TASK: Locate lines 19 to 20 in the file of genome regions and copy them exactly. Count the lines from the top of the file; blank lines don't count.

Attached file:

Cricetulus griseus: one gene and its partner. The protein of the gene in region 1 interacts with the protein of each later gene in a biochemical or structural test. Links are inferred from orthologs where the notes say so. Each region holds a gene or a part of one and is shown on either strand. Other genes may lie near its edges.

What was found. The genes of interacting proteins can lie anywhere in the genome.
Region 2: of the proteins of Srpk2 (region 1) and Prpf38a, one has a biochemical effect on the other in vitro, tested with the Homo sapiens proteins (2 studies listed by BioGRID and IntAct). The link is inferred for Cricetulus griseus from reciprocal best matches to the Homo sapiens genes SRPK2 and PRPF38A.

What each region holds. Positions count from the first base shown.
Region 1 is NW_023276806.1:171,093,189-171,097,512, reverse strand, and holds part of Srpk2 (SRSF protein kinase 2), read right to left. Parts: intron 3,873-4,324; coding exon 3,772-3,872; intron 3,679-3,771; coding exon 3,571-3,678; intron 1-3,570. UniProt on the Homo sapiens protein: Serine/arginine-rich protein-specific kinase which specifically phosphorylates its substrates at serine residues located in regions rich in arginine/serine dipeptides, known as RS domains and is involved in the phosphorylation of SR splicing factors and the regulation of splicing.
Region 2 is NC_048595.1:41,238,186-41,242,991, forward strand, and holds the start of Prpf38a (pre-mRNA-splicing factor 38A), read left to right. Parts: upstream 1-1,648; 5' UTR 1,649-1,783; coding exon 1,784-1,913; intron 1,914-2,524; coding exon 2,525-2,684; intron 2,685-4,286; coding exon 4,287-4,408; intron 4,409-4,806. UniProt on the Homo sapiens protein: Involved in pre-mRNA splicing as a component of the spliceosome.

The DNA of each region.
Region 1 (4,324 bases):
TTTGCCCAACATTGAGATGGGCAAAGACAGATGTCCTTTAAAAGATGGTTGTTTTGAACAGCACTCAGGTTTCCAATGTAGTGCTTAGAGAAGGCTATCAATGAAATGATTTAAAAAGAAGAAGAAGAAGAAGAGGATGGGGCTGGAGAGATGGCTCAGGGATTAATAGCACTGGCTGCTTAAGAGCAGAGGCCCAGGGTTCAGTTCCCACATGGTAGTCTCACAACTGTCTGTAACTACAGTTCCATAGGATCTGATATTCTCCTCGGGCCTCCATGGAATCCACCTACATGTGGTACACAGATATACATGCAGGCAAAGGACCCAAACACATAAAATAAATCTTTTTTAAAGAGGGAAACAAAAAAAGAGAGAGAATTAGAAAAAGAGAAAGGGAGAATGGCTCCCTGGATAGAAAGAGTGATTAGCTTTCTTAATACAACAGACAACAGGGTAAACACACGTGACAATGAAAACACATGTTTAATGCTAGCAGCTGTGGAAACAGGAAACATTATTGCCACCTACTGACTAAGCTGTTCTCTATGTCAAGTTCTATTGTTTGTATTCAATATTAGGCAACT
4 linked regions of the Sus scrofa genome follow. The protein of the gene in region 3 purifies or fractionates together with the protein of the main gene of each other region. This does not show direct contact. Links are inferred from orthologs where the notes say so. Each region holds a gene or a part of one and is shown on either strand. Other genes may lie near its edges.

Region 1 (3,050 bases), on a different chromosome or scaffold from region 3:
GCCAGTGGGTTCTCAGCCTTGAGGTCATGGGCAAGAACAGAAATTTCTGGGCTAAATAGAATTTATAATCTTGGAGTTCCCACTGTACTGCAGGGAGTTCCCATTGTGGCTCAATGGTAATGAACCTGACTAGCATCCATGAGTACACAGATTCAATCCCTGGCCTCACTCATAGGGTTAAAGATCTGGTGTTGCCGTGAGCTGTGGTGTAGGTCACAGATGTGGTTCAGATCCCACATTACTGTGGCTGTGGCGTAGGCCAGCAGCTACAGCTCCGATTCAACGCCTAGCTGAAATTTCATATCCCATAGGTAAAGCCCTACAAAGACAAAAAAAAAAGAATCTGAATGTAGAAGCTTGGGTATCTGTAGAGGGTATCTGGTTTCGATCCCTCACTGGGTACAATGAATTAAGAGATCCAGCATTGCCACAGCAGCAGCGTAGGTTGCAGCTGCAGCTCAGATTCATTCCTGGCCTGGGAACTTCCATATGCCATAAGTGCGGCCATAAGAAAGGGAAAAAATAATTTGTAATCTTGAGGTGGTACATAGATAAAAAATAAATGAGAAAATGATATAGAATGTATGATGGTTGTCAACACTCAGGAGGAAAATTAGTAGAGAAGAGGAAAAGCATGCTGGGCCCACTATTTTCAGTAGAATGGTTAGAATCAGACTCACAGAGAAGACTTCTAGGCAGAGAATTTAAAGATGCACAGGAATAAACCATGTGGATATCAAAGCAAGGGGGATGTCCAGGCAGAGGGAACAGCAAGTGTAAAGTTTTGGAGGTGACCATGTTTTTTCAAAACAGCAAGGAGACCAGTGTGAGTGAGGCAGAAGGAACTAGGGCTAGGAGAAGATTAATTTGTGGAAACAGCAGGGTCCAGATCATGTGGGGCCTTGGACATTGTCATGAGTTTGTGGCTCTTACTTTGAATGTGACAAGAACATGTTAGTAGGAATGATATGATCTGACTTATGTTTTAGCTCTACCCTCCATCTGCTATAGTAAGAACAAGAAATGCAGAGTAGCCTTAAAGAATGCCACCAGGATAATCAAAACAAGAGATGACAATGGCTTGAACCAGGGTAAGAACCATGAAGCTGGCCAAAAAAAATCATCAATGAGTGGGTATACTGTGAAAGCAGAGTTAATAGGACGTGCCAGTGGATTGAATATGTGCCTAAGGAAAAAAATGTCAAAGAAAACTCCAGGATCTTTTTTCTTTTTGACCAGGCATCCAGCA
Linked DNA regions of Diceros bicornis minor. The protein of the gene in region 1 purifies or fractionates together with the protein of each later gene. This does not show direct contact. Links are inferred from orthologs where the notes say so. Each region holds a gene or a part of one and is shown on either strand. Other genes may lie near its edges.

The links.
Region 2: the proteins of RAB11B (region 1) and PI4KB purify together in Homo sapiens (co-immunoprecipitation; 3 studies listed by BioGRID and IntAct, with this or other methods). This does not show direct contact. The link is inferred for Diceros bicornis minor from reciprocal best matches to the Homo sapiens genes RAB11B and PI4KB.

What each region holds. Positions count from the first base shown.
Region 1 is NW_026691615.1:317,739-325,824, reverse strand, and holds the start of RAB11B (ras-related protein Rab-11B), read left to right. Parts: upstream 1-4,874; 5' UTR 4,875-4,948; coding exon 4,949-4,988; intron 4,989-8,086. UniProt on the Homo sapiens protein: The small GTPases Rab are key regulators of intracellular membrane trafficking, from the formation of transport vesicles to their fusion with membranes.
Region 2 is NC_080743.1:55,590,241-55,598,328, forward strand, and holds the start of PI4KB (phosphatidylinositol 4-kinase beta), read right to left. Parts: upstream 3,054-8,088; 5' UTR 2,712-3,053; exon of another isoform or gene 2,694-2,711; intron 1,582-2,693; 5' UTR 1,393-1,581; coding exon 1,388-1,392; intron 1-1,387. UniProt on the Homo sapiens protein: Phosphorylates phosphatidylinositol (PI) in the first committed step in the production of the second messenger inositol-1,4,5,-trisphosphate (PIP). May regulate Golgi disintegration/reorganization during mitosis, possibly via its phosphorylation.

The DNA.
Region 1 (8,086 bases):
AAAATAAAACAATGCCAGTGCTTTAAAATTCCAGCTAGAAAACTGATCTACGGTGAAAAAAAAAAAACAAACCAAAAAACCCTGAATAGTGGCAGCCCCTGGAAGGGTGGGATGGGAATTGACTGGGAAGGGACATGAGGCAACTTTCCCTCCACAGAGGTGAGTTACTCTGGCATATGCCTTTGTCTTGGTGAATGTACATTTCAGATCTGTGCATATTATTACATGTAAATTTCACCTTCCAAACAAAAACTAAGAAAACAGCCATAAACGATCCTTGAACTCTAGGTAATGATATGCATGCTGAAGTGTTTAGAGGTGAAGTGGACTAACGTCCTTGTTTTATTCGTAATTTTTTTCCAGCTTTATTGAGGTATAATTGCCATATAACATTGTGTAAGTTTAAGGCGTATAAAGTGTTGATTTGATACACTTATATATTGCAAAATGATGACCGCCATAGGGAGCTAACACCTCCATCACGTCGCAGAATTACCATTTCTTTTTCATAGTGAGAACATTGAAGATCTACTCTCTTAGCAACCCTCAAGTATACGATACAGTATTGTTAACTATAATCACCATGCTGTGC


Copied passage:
The DNA.
Region 1 (8,086 bases):